Rev. Dr. Harold Dean Trulear, Healing Communities, Philadelphia Leadership Foundation Healer & minister Harold Dean Trulear talks about the importance of empowering black males.
Dr. Harold Dean Trulear
Harold Dean Trulear is Director of the Healing Communities Prison Ministry and Prisoner Reentry Project of the Philadelphia Leadership Foundation. Designed by the Annie E. Casey Foundation, Healing Communities has been implemented in over 20 sites nationally, in partnership with such organizations as the Progressive National Baptist Convention, the Christian Association for Prisoner Aftercare and the National Women’s Prison Project. Dr. Trulear is an ordained American Baptist minister and serves as Associate Professor of Applied Theology and Director of the Doctor of Ministry Program at Howard University, where he is also president of the Gamma of DC chapter of Phi Beta Kappa. He is on the pastoral staff of Praise and Glory Tabernacle in Southwest Philadelphia. He also serves as a Fellow at the Center for Public Justice in Annapolis, MD. He has taught religion, public policy and community studies in several institutions, including Yale University, the University of Southern California, Hartford Seminary, Eastern University and Vanderbilt University. His research interests include religion and culture, the church and domestic violence, and religion and criminal justice. From 1998-2001 he served as vice president of faith based initiatives at Public/Private Ventures, in Philadelphia, having come to P/PV from New York Theological Seminary, where he served six years as dean for first professional studies.
A graduate of Morehouse College (BA) and Drew University (PhD), Dr. Trulear has authored over seventy published monographs, articles, essays, sermons and reviews, including African American Churches and Welfare Reform (Center for Public Justice) and Faith Based Initiatives with High Risk Youth (P/PV. His edited volume, George Kelsey: Unsung Hero was published by the Andover Newton Theological Seminary in honor of their storied alumnus who was Martin Luther King’s mentor and academic advisor at Morehouse, and he has co-edited Ministry with Prisoners and Their Families: The Way Forward, with W. Wilson Goode and Charles E. Lewis. His writings on religion, culture and political afairs have appeared in PBS’ Religion and Ethics Newsweekly, the Center for Public Justice’ Capital Commentary and Prism: America’s Alternative Evangelical Voice.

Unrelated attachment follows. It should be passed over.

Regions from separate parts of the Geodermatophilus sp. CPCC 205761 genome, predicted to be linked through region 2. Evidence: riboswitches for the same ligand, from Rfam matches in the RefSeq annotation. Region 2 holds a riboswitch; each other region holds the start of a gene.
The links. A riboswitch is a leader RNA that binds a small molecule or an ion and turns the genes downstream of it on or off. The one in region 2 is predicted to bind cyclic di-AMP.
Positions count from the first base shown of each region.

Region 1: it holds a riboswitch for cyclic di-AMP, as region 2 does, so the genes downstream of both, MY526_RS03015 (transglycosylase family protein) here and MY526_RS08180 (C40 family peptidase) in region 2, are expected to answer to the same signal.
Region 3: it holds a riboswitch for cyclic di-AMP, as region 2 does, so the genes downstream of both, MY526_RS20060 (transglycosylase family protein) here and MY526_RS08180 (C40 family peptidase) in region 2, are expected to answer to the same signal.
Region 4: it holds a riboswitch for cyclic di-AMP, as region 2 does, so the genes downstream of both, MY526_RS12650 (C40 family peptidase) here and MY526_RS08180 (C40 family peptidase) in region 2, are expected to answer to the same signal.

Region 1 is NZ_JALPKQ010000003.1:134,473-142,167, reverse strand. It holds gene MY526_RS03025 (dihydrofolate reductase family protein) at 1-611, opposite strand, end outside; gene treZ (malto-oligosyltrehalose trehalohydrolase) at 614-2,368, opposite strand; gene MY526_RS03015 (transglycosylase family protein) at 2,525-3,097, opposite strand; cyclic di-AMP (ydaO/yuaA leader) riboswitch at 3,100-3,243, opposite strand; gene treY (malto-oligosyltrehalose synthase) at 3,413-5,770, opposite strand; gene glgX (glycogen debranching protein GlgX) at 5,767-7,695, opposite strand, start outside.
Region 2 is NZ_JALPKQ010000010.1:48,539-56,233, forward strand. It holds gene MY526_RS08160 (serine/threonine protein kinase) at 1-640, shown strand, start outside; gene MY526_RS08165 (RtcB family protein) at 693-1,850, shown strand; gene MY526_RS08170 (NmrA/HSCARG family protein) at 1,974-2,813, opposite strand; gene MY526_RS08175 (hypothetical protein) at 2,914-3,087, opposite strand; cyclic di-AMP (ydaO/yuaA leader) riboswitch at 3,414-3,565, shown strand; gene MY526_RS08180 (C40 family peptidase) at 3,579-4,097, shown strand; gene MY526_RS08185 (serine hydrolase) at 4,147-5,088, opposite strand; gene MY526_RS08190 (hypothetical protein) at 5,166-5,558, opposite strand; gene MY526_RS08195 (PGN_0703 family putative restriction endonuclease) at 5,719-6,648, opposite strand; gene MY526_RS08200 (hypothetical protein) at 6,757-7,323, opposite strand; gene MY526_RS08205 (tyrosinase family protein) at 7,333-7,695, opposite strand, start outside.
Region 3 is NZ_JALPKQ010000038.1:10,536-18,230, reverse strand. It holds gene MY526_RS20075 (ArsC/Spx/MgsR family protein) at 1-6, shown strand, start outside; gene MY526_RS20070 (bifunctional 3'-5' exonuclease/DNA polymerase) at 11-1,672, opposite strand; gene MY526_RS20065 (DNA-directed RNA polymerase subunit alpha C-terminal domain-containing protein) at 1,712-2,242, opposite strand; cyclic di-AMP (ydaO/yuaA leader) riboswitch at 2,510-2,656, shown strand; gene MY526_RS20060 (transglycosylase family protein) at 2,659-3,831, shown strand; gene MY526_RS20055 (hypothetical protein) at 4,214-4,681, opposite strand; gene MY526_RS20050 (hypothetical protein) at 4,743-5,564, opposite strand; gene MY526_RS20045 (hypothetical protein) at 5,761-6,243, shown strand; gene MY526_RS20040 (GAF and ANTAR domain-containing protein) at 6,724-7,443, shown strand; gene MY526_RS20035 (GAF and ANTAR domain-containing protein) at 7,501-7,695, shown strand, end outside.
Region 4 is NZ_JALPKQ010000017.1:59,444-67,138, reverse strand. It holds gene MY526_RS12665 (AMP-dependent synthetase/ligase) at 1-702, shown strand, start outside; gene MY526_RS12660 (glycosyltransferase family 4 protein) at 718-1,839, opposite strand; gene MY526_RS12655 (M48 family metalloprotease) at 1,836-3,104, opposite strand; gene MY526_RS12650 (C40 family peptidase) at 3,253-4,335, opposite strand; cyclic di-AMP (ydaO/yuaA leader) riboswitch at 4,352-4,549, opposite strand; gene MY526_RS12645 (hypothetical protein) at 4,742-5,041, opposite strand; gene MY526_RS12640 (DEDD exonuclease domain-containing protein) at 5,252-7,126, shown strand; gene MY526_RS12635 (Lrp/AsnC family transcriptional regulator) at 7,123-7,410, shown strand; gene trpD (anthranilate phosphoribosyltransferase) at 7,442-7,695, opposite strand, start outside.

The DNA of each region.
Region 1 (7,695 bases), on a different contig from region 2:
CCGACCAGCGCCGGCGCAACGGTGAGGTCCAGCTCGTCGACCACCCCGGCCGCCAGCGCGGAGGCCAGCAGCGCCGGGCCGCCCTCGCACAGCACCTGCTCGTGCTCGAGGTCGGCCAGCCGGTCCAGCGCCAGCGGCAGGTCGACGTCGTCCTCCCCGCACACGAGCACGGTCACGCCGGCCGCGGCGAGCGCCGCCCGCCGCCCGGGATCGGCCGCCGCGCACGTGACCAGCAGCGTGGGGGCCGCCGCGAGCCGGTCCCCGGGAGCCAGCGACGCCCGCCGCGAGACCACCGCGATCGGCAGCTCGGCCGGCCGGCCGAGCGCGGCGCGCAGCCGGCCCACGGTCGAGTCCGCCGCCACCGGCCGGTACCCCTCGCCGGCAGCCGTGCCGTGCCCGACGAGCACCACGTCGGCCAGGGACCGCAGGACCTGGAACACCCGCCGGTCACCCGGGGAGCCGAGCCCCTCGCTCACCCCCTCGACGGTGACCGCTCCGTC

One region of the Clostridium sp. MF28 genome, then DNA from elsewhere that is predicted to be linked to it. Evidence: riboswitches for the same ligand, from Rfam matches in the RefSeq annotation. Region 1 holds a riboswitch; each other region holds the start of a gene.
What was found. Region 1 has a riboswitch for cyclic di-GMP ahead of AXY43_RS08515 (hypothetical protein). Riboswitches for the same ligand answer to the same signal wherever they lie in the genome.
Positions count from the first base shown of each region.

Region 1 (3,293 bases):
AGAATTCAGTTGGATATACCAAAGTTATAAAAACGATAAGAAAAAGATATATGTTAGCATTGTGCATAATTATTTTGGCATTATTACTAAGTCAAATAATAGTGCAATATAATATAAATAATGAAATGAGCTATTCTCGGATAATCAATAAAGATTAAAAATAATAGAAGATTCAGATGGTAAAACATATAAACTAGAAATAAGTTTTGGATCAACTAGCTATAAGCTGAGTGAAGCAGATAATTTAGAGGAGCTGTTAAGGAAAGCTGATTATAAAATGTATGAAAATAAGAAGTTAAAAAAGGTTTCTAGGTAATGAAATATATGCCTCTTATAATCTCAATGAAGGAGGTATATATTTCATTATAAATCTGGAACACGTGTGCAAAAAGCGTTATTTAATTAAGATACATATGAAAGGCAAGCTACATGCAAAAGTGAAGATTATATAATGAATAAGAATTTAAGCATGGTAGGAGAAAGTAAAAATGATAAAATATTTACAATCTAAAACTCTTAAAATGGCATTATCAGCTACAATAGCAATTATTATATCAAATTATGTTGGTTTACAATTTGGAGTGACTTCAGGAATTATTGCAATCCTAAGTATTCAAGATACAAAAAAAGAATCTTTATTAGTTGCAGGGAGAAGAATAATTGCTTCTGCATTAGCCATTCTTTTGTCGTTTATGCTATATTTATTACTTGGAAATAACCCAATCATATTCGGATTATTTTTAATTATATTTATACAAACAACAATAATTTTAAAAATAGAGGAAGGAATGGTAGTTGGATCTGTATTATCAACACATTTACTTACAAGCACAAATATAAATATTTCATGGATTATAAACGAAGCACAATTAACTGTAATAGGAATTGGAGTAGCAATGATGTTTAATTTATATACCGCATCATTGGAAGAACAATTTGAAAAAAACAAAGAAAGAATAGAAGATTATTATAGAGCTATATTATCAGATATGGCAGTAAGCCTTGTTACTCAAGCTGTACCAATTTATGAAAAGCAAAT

Dr. Trulear has served as a consultant to a number of organizations concerning faith based community development and outreach, including AEL Laboratories (Charleston W. VA), the Leadership Center of Morehouse College, Mahoning Valley (Ohio) Council of Churches, Churches Active In Northside (Cincinnati, OH), the University of Delaware, Tuskegee University, the United Way of Massachusetts Bay, the Pew Forum and Payne Theological Seminary in Wilberforce, Ohio. He is a member of the Society for the Study of Black Religion, the American Academy of Religion, the Christian Association for Prisoner Aftercare, the Correctional Chaplains and Ministries Association, and the Faith and Spiritual Afairs Advisory Board of the Philadelphia Department of Behavioral Health and Intellectual disabilities Services.
Harold Dean Trulear, Director of the Healing Communities Prison Ministry
and Prisoner Reentry Project, preaches the importance of freeing the
incarcerated from stigma. “We can no longer afford to demonize
African-American males in general, and the incarcerated in particular,”